Looking Towards the Future

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One of the best things you can do to help pass the time is to try to think about the future when we’re all able to go out and interact normally again. Perhaps if you have a lot of time on your hands, even mentally, planning for the future could be a wise thing to do. This can keep your mind sharp and focused on something that isn’t the deterioration of society as we knew it.

You could take a more practical approach to your daydreams of the future, and start planning out a new business venture to start up. Perhaps you’ve always thought you would be a great entrepreneur but never had the time to plan everything out. Make up a business plan and call friends or family who could help you out with it. Turn your personal project into a social activity for you and friends or loved ones. Set up opportunities to get a loan once you’re business plan is built.

Perhaps for some of us, that sounds a bit too stressful to try to take on. Instead, you may prefer to plan for a romantic getaway with your honey. Imagining yourself on an island paradise in a bikini with an umbrella drink in hand certainly sounds more exciting than sitting on the couch in your sweats again.

The daydreaming can be more fruitful than that, you could look up flight deals for the future, and actually plan out an island getaway from sometime later in the summer or early fall. Perhaps start looking into engagement ring financing if you’d like this romantic getaway to be a life-altering one.

There is a lot to plan with a vacation, from hotels and resorts to transportation services. Finding the best beaches in the location you chose, or fun activities you can do there. Even if this island getaway is nothing more than a fantasy, it can still be a good distraction while passing the time. Anything keeping your mind off the world’s potential end is always preferable.

If you still have revenue for making money, this could be a great opportunity to try and save up a little. Perhaps there’s a big investment you’ve been wanting to make, maybe you need a new computer or something bigger like a car or house.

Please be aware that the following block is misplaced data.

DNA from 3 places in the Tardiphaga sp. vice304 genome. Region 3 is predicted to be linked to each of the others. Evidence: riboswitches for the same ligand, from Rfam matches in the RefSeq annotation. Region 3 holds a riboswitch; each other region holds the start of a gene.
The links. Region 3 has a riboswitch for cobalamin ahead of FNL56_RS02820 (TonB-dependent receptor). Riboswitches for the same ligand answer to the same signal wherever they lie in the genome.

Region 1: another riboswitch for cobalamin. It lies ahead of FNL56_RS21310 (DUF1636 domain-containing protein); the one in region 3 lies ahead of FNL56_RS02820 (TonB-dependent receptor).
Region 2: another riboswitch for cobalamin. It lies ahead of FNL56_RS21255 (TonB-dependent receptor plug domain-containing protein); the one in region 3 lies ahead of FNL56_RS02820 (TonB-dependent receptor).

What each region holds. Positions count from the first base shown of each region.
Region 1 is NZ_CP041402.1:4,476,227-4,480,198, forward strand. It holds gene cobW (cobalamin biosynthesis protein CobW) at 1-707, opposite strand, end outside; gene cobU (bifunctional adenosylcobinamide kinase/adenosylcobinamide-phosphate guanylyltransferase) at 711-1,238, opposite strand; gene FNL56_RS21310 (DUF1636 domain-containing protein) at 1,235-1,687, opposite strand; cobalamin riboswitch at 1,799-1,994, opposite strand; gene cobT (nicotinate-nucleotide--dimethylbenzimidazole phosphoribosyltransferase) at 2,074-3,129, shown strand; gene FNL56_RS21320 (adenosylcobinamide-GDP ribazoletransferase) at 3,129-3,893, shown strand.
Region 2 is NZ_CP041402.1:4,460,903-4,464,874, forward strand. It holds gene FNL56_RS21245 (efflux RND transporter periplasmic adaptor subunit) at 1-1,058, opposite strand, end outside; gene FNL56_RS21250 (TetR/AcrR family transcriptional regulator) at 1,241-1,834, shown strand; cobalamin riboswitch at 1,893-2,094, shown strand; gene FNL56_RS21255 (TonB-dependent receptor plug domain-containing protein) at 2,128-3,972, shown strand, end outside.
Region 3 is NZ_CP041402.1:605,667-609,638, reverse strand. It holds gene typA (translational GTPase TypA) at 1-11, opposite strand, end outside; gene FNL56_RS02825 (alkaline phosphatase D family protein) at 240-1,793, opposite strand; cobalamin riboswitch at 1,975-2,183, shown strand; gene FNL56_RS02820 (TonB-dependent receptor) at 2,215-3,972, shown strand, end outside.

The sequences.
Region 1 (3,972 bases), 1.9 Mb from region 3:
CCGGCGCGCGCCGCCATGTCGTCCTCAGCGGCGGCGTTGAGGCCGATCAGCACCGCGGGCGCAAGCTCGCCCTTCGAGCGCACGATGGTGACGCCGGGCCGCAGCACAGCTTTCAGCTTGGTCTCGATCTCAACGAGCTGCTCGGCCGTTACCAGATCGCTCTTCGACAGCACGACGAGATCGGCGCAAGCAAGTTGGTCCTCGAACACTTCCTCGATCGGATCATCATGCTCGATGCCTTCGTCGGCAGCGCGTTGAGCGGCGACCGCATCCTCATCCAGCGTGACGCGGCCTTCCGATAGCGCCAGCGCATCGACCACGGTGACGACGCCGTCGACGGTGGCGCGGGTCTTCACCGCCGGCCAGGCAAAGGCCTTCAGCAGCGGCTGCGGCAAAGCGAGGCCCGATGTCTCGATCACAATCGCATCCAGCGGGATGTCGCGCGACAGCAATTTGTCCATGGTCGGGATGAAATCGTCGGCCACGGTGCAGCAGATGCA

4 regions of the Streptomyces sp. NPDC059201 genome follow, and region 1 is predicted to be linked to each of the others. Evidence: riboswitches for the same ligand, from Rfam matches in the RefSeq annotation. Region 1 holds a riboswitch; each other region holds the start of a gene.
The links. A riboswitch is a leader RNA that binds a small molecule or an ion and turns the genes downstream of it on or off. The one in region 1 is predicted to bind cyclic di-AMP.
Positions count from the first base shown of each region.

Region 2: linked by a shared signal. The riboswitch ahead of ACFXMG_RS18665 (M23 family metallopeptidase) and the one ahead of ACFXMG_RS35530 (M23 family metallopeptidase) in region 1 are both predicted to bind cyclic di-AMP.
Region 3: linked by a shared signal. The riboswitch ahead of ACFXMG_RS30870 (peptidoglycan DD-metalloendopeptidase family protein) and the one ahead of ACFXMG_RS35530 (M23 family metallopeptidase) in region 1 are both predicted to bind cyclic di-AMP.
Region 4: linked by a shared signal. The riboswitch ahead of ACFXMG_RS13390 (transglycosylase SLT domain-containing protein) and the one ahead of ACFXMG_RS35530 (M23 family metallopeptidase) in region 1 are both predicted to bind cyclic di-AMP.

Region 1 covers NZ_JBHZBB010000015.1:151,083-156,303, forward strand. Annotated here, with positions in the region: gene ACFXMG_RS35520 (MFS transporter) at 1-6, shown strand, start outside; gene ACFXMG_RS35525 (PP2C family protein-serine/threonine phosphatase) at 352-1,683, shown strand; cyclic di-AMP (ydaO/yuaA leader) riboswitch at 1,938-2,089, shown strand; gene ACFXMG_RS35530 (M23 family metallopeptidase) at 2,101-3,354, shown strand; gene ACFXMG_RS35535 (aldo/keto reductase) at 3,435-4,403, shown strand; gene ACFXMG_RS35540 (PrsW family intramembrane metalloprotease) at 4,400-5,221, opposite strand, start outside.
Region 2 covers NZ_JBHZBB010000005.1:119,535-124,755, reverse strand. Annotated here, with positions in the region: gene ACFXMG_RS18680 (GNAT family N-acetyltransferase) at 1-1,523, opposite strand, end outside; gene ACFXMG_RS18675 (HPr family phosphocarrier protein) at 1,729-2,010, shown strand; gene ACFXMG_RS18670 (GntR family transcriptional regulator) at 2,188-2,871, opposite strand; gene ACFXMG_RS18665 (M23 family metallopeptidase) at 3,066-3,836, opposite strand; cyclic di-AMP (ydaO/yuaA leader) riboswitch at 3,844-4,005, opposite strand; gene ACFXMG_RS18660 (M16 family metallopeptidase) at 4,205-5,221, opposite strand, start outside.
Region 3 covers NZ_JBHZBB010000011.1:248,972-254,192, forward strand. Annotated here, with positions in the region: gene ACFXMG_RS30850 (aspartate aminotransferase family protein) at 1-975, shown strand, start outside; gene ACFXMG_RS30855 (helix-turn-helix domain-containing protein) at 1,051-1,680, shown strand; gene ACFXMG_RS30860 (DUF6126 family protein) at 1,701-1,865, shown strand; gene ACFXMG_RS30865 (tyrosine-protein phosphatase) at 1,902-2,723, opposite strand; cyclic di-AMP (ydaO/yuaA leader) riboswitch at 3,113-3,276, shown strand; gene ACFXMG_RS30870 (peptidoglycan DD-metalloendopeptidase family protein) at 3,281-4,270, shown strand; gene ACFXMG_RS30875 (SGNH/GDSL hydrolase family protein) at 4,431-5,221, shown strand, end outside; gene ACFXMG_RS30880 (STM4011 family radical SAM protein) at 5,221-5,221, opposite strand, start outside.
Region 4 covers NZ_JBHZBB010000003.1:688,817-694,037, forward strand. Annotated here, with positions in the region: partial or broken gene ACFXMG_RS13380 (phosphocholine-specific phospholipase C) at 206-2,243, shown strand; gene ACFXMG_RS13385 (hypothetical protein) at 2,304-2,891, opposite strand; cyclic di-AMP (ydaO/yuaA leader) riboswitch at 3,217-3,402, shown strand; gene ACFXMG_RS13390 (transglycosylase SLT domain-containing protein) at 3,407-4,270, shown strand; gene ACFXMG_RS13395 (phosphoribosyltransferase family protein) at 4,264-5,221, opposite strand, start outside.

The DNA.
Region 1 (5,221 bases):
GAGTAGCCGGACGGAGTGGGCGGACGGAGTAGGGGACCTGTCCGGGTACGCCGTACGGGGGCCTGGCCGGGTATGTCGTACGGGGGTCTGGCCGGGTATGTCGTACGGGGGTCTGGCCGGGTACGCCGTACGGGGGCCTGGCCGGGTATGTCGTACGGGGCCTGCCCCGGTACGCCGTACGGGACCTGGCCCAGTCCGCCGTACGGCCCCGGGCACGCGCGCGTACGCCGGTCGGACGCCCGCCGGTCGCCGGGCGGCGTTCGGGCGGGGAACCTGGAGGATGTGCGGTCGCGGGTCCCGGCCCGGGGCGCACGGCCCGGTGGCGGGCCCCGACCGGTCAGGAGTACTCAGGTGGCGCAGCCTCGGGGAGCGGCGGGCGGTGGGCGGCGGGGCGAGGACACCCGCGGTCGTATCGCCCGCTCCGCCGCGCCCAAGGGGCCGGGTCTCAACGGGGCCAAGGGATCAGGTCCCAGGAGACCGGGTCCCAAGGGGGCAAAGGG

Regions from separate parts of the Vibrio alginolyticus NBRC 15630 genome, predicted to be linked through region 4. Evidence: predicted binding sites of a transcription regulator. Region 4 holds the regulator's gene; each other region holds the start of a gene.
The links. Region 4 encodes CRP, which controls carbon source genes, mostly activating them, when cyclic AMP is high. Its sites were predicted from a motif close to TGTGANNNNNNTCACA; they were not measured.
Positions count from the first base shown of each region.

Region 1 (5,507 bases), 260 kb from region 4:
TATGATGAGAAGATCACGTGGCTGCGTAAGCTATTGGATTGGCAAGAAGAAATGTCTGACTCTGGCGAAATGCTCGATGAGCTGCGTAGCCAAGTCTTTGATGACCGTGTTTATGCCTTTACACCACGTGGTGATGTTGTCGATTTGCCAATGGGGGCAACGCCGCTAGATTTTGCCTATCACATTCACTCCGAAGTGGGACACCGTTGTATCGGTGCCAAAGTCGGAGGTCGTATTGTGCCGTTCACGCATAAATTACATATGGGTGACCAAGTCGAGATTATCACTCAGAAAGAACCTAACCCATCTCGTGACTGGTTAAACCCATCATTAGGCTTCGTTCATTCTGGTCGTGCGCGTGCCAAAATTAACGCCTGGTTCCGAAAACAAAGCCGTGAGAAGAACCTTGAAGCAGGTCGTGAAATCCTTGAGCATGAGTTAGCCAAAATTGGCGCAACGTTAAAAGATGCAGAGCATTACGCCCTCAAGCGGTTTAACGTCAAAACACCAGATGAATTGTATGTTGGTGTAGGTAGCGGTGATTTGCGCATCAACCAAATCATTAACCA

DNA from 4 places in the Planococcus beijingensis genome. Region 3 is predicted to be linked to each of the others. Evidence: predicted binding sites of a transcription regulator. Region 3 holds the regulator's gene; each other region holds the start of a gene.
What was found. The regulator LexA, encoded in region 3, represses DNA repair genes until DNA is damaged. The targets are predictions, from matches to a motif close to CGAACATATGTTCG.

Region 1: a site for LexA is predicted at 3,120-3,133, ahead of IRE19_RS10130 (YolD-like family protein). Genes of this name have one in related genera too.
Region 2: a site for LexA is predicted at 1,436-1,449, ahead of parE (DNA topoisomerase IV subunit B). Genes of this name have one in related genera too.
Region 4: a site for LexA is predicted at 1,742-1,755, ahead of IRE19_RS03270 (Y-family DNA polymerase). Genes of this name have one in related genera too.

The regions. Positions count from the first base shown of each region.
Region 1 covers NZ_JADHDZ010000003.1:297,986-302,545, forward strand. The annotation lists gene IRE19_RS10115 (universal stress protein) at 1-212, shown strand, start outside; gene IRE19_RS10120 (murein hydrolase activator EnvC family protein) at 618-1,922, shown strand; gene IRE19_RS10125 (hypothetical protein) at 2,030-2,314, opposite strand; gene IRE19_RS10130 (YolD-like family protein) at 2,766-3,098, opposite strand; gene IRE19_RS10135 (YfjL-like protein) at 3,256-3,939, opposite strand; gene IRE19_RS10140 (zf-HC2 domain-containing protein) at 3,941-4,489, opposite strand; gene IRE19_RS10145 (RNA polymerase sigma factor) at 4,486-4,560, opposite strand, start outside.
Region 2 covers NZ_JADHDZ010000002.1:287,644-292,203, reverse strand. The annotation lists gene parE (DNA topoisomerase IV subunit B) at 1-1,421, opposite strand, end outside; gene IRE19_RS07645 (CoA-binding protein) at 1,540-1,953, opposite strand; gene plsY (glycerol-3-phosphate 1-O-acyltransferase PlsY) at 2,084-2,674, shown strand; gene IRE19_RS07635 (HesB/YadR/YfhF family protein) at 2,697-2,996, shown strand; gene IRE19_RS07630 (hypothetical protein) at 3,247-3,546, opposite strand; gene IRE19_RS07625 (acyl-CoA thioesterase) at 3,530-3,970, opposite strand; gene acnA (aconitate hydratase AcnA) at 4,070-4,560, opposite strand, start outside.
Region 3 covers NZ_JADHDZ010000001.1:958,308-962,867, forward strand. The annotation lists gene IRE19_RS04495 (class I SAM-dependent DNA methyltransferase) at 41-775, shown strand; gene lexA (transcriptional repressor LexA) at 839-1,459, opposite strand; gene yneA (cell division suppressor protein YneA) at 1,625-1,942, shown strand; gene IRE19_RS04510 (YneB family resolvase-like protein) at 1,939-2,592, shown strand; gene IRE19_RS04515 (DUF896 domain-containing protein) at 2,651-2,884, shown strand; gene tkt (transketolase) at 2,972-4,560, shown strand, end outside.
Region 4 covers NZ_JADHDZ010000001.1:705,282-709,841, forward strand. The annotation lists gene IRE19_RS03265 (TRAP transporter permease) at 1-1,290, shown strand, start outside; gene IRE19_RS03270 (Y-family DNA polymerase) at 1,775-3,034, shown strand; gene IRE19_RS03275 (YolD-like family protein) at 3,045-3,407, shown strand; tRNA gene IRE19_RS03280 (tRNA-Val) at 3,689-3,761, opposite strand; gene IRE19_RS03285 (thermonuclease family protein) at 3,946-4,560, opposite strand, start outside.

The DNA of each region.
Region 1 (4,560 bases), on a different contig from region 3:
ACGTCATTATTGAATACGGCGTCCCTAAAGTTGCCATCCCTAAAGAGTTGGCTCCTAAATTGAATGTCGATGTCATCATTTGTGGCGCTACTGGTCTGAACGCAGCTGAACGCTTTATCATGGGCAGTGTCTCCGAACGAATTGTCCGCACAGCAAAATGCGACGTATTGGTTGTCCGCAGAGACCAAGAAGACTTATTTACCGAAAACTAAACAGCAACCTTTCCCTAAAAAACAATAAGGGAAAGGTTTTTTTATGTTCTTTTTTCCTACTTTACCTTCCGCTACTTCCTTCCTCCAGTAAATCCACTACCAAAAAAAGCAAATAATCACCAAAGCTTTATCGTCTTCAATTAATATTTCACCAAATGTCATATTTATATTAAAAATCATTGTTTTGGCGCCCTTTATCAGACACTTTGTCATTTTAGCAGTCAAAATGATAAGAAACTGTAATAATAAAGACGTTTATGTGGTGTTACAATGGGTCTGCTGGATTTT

With social distancing in place, there is a lot less money being spent by the average consumer (hence the whole economy crashing thing). So saving up some extra money, for when you can spend it, will help the economy get back on its feet quicker. Plus you can get that designer dress you’ve been wanting for a while or you could finally go for that highly effecting balding treatment.

It can be hard for some people to focus on the positive during all this. But if you are able to see that the glass really is half full, then its a good practice to keep up during this time. It will not only help you get through this trying time, but you may end up a beacon for others around you.

When Distracting Yourself Isn’t Enough

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But some of us just don’t see things that way. Some of us are too clouded with anxiety and sadness to notice a stray silver lining. Going through periods like this is normal and part of the natural ebb and flow of being a human but when you are unable to escape the storm clouds, that’s when there may be cause for some concern.

If you’re finding yourself in a state like this, it’s important to let someone know. At the very least it will be helpful to let your doctor know what’s going on as they may be able to give you a referral to a mental health specialist. This is the best option if you’re looking to improve your mental health in quarantine.

But talking to your doctor can also help to rule out certain other things that may be causing issues. Perhaps you’ve been having trouble sleeping from the anxiety of it all. Possible a simple sleep aid supplement would be able to make a big difference. Getting the proper sleep required is very important for your mental wellbeing.

Depending on the laws of where you live, some doctors even prescribe marijuana as a medicinal treatment source. Due to studies showing the health benefits of the herb it has now become a common medicine. If there are cannabis dispensaries in your state, you may be able to get a prescription for marijuana.

But dealing with mental health in quarantine isn’t always so simple. With people not having jobs, that also means people aren’t receiving their regular health benefits. This means fewer people will have access to mental health services. If you’re looking for cost-conscious treatments there are a number of good sources available;

Apps like Pacifica are very inexpensive and have daily mental health tips and reminders. Sites like BetterHelp have free trials and are on the lower end of monthly payments for mental health services. These can help greatly with mental health in quarantine. CIMHS has a free program designed to help people manage their depression. There are medical professionals posting information on sites like youtube about how to deal with these issues, as well as guided meditations and yoga explicitly designed to aid with calming one’s mind.

If things are beyond the point of digital counseling, the national suicide prevention hotline’s number is 1-800-273-8255. For LGBT individuals looking for specialized help during this time, the Trevor Project’s hotline number is 1-866-488-7386.

This Will Not Last Forever

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No matter how your mental health in quarantine is, it’s important to remember that this will not last forever. We will have parties and eat at restaurants and hug our friends again. There will be sports matches, and concerts and summer arts festivals again. Try to be kind to yourself and others during this trying time.